Which is excellent! For the aforementioned recently laid-off Miss McClear, that is. Who says? Why, the New York State Department of Labor, in its concerted two-year effort to crack down on employers who misclassify their workers as independent contractors!
“UI and Independent Contractors: If an employer-employee relationship exists, it does not matter how the relationship is described by the person engaging the services. For example, if an employer issues individuals a 1099 form rather than a W-2 form, the workers may still be considered employees. Even if the workers sign a statement claiming independent contractor status and waiving any rights as employees, or if they are required to obtain a DBA in order to work for that employer, those individuals may still be considered employees under the law. The Unemployment Insurance Law provides that no agreement by employees to waive their rights under the law is valid.” [NYDOL, itals all moi.]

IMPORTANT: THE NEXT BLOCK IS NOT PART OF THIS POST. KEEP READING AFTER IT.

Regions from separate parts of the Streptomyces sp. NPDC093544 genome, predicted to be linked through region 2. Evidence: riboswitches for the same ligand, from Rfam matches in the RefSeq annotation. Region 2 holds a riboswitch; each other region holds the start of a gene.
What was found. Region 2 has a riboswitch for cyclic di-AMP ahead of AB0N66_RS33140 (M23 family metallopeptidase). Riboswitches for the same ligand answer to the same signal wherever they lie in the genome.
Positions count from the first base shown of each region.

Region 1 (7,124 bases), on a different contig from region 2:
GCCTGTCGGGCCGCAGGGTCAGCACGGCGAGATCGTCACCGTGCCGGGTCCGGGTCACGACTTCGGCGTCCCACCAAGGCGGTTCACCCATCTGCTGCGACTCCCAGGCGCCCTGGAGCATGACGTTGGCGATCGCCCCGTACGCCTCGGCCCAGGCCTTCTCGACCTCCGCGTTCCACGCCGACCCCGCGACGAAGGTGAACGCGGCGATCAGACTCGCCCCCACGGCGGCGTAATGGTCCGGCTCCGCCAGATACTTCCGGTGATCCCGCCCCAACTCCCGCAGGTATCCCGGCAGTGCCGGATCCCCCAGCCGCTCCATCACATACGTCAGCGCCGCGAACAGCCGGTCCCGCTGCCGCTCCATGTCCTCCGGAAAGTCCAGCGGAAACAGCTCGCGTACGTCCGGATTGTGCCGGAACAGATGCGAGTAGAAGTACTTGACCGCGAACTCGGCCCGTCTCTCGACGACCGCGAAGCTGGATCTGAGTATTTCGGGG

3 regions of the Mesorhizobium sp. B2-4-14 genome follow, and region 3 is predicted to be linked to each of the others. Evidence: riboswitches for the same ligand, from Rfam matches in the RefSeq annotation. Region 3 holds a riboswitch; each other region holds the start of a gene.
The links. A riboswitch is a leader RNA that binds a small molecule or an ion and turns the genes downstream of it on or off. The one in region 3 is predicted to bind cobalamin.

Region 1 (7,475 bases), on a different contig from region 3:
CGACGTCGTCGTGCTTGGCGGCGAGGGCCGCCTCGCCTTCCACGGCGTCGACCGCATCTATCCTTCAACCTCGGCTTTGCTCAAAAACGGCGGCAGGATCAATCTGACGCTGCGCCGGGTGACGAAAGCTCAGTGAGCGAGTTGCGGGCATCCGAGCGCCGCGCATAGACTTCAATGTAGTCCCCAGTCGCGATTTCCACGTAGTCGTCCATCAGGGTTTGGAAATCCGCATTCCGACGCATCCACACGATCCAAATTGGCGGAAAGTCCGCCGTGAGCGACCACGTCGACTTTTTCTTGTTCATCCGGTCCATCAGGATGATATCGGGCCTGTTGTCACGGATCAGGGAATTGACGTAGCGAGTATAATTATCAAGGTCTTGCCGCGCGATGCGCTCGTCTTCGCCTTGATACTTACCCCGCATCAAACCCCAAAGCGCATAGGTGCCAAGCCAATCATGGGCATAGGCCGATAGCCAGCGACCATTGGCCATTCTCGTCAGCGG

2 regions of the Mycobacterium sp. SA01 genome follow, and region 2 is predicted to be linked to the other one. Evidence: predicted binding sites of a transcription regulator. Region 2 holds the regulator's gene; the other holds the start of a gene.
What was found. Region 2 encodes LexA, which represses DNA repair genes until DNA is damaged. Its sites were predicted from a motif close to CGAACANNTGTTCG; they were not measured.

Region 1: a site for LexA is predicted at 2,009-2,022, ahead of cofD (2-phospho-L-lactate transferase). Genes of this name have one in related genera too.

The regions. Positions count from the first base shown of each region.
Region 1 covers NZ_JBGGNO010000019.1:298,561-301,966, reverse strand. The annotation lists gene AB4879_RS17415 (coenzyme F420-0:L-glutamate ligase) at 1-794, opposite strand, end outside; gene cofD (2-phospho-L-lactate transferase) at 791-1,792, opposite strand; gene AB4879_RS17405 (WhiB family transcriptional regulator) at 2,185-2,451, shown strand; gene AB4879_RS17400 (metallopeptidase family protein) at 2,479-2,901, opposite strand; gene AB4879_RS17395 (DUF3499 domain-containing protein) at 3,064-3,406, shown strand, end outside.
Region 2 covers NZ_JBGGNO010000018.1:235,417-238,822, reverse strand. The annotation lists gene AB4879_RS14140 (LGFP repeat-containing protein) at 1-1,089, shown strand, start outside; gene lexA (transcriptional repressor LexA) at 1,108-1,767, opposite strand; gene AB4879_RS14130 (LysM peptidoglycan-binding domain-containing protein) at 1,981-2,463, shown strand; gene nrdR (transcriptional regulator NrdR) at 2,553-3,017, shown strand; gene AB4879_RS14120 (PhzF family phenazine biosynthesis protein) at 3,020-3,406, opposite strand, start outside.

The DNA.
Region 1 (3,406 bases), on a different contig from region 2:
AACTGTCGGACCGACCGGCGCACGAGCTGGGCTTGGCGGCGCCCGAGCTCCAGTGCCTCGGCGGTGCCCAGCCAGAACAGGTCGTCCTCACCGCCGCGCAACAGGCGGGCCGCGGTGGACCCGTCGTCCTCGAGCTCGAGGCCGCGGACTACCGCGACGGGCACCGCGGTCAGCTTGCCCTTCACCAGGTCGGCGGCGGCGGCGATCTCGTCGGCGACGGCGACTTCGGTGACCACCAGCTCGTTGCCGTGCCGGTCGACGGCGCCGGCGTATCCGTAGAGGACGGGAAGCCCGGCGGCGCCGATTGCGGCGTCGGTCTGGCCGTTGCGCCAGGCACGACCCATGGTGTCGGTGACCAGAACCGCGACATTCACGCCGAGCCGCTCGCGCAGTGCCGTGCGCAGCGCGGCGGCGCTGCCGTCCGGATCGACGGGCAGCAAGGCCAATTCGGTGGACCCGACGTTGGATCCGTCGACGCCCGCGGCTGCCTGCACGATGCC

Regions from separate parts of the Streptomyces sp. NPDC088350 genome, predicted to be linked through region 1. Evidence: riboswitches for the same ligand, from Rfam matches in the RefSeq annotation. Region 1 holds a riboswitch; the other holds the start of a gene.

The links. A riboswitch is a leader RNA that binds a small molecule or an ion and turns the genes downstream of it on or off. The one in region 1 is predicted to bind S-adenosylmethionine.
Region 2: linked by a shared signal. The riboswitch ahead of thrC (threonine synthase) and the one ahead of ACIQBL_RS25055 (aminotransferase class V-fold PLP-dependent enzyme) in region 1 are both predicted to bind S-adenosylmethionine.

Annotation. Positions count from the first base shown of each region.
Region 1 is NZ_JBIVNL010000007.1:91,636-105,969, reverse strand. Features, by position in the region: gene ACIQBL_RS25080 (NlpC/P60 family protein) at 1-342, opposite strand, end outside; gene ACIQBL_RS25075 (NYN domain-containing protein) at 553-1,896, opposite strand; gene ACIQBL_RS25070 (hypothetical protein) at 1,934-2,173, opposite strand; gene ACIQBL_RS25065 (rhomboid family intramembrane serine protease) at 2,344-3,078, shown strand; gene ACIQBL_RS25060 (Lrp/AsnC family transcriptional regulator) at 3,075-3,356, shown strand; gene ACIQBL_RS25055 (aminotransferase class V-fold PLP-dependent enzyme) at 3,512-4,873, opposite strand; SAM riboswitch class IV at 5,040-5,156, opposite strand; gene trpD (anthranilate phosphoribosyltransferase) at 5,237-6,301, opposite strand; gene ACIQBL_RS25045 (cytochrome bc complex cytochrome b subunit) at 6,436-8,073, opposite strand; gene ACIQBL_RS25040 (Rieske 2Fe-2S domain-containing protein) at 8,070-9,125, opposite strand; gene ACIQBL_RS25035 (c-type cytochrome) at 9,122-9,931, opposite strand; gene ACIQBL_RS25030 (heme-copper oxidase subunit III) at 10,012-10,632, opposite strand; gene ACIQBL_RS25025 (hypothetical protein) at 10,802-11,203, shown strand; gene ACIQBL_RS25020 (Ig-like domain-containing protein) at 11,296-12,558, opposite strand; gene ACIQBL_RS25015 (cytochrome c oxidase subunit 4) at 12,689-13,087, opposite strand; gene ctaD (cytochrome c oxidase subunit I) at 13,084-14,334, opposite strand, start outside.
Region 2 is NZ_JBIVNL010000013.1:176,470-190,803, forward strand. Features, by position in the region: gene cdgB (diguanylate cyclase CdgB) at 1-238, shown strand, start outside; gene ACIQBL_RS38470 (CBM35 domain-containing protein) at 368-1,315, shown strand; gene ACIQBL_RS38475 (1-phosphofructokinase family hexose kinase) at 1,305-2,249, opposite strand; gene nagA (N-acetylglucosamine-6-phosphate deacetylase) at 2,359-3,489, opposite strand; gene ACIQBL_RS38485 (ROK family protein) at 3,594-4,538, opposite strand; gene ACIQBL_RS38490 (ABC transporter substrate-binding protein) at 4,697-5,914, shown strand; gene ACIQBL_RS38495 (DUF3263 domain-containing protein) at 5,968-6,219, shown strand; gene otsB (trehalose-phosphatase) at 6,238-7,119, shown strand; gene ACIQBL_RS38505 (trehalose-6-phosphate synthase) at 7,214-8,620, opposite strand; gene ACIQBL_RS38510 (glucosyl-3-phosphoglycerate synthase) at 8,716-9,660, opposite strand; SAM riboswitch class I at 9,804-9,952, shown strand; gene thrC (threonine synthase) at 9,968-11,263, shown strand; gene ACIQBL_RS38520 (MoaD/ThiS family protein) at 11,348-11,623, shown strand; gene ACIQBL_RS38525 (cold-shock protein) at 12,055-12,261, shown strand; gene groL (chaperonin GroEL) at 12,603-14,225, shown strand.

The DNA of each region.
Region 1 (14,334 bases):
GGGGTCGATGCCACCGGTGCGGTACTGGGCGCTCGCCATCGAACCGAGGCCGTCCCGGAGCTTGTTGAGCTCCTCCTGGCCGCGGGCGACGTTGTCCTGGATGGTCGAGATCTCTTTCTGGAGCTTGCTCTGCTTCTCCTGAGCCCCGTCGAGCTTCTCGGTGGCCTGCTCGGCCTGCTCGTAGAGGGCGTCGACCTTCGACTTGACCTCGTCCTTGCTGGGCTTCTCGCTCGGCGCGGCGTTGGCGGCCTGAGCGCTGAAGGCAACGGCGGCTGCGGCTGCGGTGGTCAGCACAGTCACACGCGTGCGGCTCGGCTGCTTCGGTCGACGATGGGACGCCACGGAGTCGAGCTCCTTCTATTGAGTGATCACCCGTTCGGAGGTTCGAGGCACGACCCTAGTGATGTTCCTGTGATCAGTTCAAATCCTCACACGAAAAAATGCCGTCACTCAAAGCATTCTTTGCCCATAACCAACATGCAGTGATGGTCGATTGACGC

The irony. Really.
Sure, Sheila wasn’t fired. But she also wasn’t, technically, an employee. Gawker staffers are all contractors and as far as I know she will not be eligible for unemployment.
Oh, can we stop saying Sheila was fired? It’s a layoff.
You can debate the semantics but the New York State Department of Labor has a glossary for this stuff…Clearly she wasn’t “fired.” She wasn’t escorted from the building by an HR goon and told never to return (though obviously that can happen with a layoff too) but instead was given a month’s notice due to the company’s reorganization and cost-cutting. The terms of separation mean something very specific when filing for unemployment benefits and while you can collect unemployment for being “fired” under certain circumstances, Sheila’s situation is cut and dry, if also high and dry…